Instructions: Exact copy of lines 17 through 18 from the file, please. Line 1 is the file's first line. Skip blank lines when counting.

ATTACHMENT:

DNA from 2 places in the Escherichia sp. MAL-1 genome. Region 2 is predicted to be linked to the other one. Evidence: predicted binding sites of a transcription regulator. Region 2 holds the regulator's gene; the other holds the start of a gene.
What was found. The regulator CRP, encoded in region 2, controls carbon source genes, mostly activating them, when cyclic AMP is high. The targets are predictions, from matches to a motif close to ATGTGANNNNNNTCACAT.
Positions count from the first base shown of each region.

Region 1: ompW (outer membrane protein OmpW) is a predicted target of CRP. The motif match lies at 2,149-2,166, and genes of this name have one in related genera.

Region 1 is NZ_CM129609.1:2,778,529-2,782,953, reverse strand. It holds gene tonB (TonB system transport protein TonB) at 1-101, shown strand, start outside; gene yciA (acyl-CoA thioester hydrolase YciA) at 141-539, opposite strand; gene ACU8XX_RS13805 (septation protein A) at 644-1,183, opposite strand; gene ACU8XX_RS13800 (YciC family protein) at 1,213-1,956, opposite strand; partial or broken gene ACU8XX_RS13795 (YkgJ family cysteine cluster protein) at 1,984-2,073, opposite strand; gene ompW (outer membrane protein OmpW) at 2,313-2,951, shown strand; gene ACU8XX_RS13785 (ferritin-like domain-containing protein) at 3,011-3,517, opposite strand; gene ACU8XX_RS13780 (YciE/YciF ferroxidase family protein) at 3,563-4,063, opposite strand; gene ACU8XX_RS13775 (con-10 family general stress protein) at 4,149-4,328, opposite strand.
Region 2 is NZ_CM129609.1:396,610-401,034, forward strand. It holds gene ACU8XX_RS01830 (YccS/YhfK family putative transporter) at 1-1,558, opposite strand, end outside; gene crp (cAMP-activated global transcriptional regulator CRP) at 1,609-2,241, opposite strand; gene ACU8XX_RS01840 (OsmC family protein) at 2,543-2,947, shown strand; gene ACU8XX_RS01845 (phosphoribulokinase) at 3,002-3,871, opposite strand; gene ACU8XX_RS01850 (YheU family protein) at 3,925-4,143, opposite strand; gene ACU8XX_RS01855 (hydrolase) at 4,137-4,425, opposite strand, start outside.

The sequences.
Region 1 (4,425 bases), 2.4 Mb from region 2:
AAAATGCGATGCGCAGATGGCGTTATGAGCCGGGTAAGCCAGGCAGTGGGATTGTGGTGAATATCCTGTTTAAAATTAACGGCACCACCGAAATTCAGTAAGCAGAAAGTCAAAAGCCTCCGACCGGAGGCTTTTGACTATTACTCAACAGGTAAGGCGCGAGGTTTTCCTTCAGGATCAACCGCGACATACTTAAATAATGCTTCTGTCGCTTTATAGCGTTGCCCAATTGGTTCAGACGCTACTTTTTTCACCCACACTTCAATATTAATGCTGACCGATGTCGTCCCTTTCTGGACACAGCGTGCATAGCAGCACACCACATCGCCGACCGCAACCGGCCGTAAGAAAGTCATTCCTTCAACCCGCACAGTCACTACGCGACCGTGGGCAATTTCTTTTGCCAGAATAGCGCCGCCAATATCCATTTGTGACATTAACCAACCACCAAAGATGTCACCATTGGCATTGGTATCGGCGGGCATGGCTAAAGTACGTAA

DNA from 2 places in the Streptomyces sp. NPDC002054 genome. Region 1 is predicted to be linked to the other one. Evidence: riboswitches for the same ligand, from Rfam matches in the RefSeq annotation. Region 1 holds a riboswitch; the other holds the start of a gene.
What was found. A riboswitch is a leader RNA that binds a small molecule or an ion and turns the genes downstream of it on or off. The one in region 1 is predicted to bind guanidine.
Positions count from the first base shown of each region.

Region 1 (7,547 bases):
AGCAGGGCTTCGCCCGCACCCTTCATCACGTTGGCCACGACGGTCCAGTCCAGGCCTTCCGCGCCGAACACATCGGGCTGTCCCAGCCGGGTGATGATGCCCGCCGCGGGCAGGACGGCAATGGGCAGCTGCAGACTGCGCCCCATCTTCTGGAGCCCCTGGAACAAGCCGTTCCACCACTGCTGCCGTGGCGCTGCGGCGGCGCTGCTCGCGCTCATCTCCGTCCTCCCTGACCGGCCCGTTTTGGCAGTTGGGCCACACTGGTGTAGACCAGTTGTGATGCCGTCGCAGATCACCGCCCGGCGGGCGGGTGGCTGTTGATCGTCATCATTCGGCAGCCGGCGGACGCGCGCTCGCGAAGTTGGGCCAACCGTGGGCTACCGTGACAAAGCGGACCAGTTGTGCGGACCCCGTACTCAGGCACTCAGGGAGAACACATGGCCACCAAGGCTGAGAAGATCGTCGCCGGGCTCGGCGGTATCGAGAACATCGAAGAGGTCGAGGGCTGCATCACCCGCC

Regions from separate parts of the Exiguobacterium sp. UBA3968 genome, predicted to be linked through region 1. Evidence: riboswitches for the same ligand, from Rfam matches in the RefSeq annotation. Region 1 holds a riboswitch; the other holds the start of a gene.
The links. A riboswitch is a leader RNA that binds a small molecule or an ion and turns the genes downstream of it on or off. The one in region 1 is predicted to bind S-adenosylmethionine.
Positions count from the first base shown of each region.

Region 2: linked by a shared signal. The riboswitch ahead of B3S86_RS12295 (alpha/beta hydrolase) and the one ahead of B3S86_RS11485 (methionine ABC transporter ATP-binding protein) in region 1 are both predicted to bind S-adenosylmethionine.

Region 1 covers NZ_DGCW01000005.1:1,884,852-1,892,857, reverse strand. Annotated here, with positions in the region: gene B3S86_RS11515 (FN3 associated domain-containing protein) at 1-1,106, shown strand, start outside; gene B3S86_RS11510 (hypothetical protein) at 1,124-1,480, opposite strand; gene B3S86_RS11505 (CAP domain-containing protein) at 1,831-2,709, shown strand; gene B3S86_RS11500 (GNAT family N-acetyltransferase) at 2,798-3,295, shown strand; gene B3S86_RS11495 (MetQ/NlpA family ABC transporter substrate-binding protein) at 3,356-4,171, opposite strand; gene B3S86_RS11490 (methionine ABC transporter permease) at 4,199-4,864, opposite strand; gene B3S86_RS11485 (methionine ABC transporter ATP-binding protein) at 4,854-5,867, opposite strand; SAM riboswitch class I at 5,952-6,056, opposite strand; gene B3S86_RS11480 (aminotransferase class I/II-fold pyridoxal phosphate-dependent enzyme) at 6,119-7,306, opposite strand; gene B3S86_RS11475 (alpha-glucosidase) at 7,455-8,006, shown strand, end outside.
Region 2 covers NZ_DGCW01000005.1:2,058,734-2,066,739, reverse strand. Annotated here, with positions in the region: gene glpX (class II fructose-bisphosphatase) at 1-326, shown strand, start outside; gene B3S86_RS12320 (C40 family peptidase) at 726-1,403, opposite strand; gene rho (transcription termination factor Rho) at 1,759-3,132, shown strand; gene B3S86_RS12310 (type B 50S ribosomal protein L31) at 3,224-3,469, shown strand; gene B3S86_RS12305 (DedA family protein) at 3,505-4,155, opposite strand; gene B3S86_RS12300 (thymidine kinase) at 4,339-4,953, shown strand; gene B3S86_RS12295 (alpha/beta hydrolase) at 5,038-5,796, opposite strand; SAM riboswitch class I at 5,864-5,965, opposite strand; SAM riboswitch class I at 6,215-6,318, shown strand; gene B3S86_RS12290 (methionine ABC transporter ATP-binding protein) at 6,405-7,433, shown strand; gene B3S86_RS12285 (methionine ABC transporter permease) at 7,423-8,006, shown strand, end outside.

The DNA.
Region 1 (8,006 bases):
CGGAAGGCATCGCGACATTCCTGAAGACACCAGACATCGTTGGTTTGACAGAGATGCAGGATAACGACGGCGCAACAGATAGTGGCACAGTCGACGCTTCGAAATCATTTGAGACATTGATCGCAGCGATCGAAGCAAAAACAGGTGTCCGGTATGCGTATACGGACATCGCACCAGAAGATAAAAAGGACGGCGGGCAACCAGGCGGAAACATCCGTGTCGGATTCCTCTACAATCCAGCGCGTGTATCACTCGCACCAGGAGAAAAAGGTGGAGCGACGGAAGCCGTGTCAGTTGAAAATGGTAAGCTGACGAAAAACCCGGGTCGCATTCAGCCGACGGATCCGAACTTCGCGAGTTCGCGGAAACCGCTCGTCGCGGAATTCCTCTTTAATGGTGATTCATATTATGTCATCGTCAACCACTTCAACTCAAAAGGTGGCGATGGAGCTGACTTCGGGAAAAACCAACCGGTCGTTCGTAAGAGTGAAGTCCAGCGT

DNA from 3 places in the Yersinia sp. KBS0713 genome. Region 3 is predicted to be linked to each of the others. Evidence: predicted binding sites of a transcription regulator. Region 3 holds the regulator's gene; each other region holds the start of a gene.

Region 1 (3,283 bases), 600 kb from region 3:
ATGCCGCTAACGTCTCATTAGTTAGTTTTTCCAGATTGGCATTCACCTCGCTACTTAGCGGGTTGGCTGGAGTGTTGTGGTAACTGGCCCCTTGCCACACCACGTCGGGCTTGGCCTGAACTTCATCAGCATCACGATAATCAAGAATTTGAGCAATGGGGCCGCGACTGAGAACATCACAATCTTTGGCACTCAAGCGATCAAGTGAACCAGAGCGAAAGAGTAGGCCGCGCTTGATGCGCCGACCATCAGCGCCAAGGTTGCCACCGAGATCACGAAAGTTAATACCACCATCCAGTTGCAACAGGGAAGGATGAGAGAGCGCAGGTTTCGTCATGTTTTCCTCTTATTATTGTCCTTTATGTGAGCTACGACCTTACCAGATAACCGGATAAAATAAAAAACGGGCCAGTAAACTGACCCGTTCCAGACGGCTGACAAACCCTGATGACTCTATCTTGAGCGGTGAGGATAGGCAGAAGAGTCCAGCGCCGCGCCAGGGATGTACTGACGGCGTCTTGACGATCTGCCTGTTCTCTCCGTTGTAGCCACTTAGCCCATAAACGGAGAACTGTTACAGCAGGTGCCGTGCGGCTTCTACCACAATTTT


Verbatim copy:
Positions count from the first base shown of each region.

Region 2: linked by a shared signal. The riboswitch ahead of B3S86_RS12295 (alpha/beta hydrolase) and the one ahead of B3S86_RS11485 (methionine ABC transporter ATP-binding protein) in region 1 are both predicted to bind S-adenosylmethionine.